It was Zappa, leader of the seminal ‘60s group The Mothers of Invention, who attempted to distance the freaks from being narrowly defined, preferring to champion an aesthetic that eschewed fashion or political leanings in favor of independent thought. He described their behavior like so: “Freaking out is a process whereby an individual casts off outmoded and restricted standards of thinking, dress and social etiquette in order to express creatively his relationship to his environment and the social structure as a whole.”  It’s no surprise that Zappa’s first album with the Mothers was entitled “Freak Out.”  Also noteworthy is that it was the first double album debut in history, which was a freaky thing to do.

At the Mothers’ first concerts, audience members were invited to express themselves however they wished, whether shouting, dancing, playing kazoo, or letting a band member spray them with a foreign substance.  Unlike the hippies with their emphasis on drug-taking and socialized protests, a freak could behave in whatever way they deemed creatively satisfying.

Naturally, being freaky and letting one’s freak flag fly was taken up by popular culture to mean any sort of fun, mischief or invention that could be had at the expense of normality. One way Zappa defied even the normality of being a freak was to make friends with the television avatars of pop music, The Monkees.  According to ’60s historian Barry Miles, Zappa was a fan of The Monkees, and actually invited Micky Dolenz to join his band.*  While that didn’t happen, The Monkees got Zappa to appear on their TV show and in their subsequent feature film,  “Head.”  Co-written by Jack Nicholson, Zappa plays “The Critic,” who commandeers a talking bull on a leash.  In his scene, Zappa tells Davy Jones he needs to work on his music because the youth of America is depending on him.

Today, letting your freak flag fly is something anyone can do, even if you spend most of your time behind a computer, inputting code for a social network.  We invite you to get up from your desk, walk into the hallway, and express yourself however you please.  Just make sure no one from Human Resources is nearby; they don’t let their freak flags fly until no one is around.  Then you should see what they’re up to!

*Shown above: Frank Zappa and Mickey Dolenz, both freaks of nature.

 

 

 

Whether it’s writing, painting, or opening a kebab stand, conventional wisdom says that you must “find your own voice.” But is that true? Maybe instead of driving yourself mad chasing after that invisible ghost known as “originality,” you should just lock yourself away for awhile and get busy copying the person you admire most.

That’s what Ray LaMontagne did. Before he was a world famous musician, he was just another schlub working a dead-end job in a Maine shoe factory, with no prospects other than surviving another shift.  Until one morning he awoke to his clock radio playing  Stephen Stills’ “Treetop Flyer.” For reasons known only to the gods, the clock radio and Ray, instead of reporting for work that day, he decided to become a singer-songwriter himself. But how the hell would he do this, with no training up to this point?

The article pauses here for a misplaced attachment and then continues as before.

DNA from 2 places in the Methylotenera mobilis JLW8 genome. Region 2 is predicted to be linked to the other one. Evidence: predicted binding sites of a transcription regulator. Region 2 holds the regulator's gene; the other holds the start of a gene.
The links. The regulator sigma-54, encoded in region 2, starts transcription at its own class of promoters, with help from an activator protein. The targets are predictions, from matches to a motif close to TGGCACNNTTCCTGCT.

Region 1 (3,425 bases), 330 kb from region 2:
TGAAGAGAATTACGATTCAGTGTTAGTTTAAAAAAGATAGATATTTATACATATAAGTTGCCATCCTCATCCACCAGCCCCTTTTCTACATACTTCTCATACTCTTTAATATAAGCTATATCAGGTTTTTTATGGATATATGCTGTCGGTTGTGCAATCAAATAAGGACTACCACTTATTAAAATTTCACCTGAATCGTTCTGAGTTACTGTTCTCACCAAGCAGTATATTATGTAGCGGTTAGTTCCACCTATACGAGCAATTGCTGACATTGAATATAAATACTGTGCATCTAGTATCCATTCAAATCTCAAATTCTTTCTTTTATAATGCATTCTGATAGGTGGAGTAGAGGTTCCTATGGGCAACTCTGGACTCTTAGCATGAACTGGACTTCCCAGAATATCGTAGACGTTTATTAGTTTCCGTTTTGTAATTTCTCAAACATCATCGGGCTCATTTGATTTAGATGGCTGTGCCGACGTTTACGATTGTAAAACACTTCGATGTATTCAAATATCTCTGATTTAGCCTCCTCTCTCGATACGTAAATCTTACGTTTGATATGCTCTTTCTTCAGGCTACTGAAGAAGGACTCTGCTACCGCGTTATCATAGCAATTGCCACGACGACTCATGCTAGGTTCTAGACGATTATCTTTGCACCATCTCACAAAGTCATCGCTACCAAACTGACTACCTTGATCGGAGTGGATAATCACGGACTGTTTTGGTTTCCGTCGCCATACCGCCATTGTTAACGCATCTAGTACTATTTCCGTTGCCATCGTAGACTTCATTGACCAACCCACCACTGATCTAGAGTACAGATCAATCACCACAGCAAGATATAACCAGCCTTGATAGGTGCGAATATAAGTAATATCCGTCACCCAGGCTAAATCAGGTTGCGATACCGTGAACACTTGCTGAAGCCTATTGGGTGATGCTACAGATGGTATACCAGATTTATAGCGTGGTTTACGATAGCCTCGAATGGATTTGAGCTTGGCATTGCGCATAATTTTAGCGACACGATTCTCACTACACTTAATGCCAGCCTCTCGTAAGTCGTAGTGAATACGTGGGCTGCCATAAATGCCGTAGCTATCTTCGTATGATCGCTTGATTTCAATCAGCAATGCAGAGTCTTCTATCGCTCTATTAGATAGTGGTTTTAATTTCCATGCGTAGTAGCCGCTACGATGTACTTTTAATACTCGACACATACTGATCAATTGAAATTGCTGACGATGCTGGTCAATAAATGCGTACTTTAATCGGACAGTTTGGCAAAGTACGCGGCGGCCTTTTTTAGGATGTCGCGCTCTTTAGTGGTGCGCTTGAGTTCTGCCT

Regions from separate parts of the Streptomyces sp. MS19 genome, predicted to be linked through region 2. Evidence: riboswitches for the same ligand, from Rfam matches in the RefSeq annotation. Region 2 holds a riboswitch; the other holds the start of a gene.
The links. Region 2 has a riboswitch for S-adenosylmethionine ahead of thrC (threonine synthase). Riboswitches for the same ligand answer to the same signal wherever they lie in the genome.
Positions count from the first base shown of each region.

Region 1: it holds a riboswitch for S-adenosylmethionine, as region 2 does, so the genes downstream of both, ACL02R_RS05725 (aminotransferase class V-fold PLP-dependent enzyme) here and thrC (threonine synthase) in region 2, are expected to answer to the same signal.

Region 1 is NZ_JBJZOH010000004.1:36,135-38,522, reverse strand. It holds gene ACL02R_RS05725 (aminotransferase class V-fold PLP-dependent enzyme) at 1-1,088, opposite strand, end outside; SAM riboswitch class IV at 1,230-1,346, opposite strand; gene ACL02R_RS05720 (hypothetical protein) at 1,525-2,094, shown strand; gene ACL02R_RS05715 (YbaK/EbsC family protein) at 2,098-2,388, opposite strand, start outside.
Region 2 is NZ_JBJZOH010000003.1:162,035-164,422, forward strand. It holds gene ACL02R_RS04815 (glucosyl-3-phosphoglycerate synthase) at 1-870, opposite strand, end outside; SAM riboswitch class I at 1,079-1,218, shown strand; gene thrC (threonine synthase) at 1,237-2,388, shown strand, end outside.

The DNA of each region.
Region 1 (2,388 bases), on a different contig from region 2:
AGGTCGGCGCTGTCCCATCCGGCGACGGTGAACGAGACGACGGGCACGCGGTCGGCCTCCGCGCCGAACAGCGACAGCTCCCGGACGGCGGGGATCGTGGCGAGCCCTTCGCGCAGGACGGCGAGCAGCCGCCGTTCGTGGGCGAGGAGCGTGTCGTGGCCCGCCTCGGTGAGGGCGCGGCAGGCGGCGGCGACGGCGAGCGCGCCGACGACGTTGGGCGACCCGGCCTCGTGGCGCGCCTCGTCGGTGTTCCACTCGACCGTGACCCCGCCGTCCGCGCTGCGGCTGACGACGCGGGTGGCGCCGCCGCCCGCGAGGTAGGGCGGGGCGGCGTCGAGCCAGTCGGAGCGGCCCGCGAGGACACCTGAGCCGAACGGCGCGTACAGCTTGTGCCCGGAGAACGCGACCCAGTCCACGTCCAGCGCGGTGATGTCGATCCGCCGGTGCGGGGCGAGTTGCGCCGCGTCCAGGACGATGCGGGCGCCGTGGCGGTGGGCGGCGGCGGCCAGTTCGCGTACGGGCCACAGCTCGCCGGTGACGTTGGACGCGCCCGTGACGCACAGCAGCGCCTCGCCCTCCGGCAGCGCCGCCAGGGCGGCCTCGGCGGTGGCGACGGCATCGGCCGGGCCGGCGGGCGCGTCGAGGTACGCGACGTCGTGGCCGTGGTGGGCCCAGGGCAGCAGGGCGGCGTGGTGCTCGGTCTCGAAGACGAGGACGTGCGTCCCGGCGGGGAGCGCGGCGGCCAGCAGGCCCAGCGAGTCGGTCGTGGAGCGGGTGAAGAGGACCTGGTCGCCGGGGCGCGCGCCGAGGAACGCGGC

With what little money he had, he bought a bunch of old records by Bob Dylan, Joni Mitchell and The Big O, Otis Redding, and began slavishly imitating them. He basically holed up in his apartment for a couple of years and let Redding’s voice be his guide.  By being laser focused on transmitting The King of Soul through his own larynx, he developed his own skill set that eventually lead him to multi-platinum recording success.

Ray found his own voice by borrowing someone else’s. So if you want to make The New York Times bestseller list, quit your job, tell your friends you’ll be unreachable for awhile, and immerse yourself in the works of your favorite writer until you can type them all by memory. You want to be a professional squash champion, start by watching all the video of Mohamed Elshorbagy you can find while glueing a racquet to your hand. Whatever your pursuit, it won’t be long before your mind alters its circuitry based on the information you’re feeding into it.  And yet, you will still be processing it through your own passageways, so what comes out on the other side will be considered “your voice” — unless your goal is to be an Elvis impersonator.

How long with it take for you to hit the big time?  If you’re a fast learner, give it about five years. And then when you become a raging success,* be like Ray and admit your thieving ways without shame. There are no original voices. And isn’t that a relief!

*Notice we didn’t say “if.”  This is SuperOptimism, after all.